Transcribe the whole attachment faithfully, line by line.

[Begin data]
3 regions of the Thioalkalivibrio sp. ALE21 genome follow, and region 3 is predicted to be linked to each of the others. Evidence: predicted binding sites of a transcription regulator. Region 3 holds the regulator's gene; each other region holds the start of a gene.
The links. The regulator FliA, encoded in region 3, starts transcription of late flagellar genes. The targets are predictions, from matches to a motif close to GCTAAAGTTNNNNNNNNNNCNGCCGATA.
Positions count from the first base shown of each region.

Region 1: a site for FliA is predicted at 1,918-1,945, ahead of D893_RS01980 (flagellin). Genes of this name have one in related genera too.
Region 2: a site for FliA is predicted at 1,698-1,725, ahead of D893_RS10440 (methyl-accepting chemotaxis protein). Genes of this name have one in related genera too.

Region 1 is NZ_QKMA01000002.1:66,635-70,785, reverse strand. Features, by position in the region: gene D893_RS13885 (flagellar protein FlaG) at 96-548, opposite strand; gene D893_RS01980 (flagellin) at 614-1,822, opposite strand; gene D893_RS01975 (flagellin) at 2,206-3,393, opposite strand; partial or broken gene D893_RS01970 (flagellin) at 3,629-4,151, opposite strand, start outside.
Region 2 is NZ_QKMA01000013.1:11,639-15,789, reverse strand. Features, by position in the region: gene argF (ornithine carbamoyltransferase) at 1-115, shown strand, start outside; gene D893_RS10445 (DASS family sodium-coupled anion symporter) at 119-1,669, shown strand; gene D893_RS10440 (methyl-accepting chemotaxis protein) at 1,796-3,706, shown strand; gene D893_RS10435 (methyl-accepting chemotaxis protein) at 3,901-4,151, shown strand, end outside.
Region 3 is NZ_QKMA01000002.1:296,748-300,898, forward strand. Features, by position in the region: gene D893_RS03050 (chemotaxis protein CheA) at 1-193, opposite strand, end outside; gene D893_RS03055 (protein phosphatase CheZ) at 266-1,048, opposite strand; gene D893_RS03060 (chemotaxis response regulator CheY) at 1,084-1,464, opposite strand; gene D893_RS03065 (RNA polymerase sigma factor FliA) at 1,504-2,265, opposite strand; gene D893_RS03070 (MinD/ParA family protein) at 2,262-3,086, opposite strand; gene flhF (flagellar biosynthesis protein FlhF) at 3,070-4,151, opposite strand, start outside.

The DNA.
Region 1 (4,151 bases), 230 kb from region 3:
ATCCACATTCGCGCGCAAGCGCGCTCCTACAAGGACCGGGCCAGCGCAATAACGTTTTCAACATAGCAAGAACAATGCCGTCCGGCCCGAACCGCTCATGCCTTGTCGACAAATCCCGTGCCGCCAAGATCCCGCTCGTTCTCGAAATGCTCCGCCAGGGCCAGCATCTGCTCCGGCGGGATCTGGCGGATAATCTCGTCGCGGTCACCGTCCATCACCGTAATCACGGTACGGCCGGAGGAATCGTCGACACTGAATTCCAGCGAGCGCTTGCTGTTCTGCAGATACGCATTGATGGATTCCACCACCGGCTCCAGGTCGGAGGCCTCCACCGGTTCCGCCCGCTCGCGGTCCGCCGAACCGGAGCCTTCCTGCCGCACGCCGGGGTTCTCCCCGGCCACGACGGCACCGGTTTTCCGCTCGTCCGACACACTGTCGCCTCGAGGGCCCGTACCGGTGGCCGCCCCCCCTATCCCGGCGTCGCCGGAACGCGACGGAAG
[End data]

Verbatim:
3 regions of the Thioalkalivibrio sp. ALE21 genome follow, and region 3 is predicted to be linked to each of the others. Evidence: predicted binding sites of a transcription regulator. Region 3 holds the regulator's gene; each other region holds the start of a gene.
The links. The regulator FliA, encoded in region 3, starts transcription of late flagellar genes. The targets are predictions, from matches to a motif close to GCTAAAGTTNNNNNNNNNNCNGCCGATA.
Positions count from the first base shown of each region.

Region 1: a site for FliA is predicted at 1,918-1,945, ahead of D893_RS01980 (flagellin). Genes of this name have one in related genera too.
Region 2: a site for FliA is predicted at 1,698-1,725, ahead of D893_RS10440 (methyl-accepting chemotaxis protein). Genes of this name have one in related genera too.

Region 1 is NZ_QKMA01000002.1:66,635-70,785, reverse strand. Features, by position in the region: gene D893_RS13885 (flagellar protein FlaG) at 96-548, opposite strand; gene D893_RS01980 (flagellin) at 614-1,822, opposite strand; gene D893_RS01975 (flagellin) at 2,206-3,393, opposite strand; partial or broken gene D893_RS01970 (flagellin) at 3,629-4,151, opposite strand, start outside.
Region 2 is NZ_QKMA01000013.1:11,639-15,789, reverse strand. Features, by position in the region: gene argF (ornithine carbamoyltransferase) at 1-115, shown strand, start outside; gene D893_RS10445 (DASS family sodium-coupled anion symporter) at 119-1,669, shown strand; gene D893_RS10440 (methyl-accepting chemotaxis protein) at 1,796-3,706, shown strand; gene D893_RS10435 (methyl-accepting chemotaxis protein) at 3,901-4,151, shown strand, end outside.
Region 3 is NZ_QKMA01000002.1:296,748-300,898, forward strand. Features, by position in the region: gene D893_RS03050 (chemotaxis protein CheA) at 1-193, opposite strand, end outside; gene D893_RS03055 (protein phosphatase CheZ) at 266-1,048, opposite strand; gene D893_RS03060 (chemotaxis response regulator CheY) at 1,084-1,464, opposite strand; gene D893_RS03065 (RNA polymerase sigma factor FliA) at 1,504-2,265, opposite strand; gene D893_RS03070 (MinD/ParA family protein) at 2,262-3,086, opposite strand; gene flhF (flagellar biosynthesis protein FlhF) at 3,070-4,151, opposite strand, start outside.

The DNA.
Region 1 (4,151 bases), 230 kb from region 3:
ATCCACATTCGCGCGCAAGCGCGCTCCTACAAGGACCGGGCCAGCGCAATAACGTTTTCAACATAGCAAGAACAATGCCGTCCGGCCCGAACCGCTCATGCCTTGTCGACAAATCCCGTGCCGCCAAGATCCCGCTCGTTCTCGAAATGCTCCGCCAGGGCCAGCATCTGCTCCGGCGGGATCTGGCGGATAATCTCGTCGCGGTCACCGTCCATCACCGTAATCACGGTACGGCCGGAGGAATCGTCGACACTGAATTCCAGCGAGCGCTTGCTGTTCTGCAGATACGCATTGATGGATTCCACCACCGGCTCCAGGTCGGAGGCCTCCACCGGTTCCGCCCGCTCGCGGTCCGCCGAACCGGAGCCTTCCTGCCGCACGCCGGGGTTCTCCCCGGCCACGACGGCACCGGTTTTCCGCTCGTCCGACACACTGTCGCCTCGAGGGCCCGTACCGGTGGCCGCCCCCCCTATCCCGGCGTCGCCGGAACGCGACGGAAG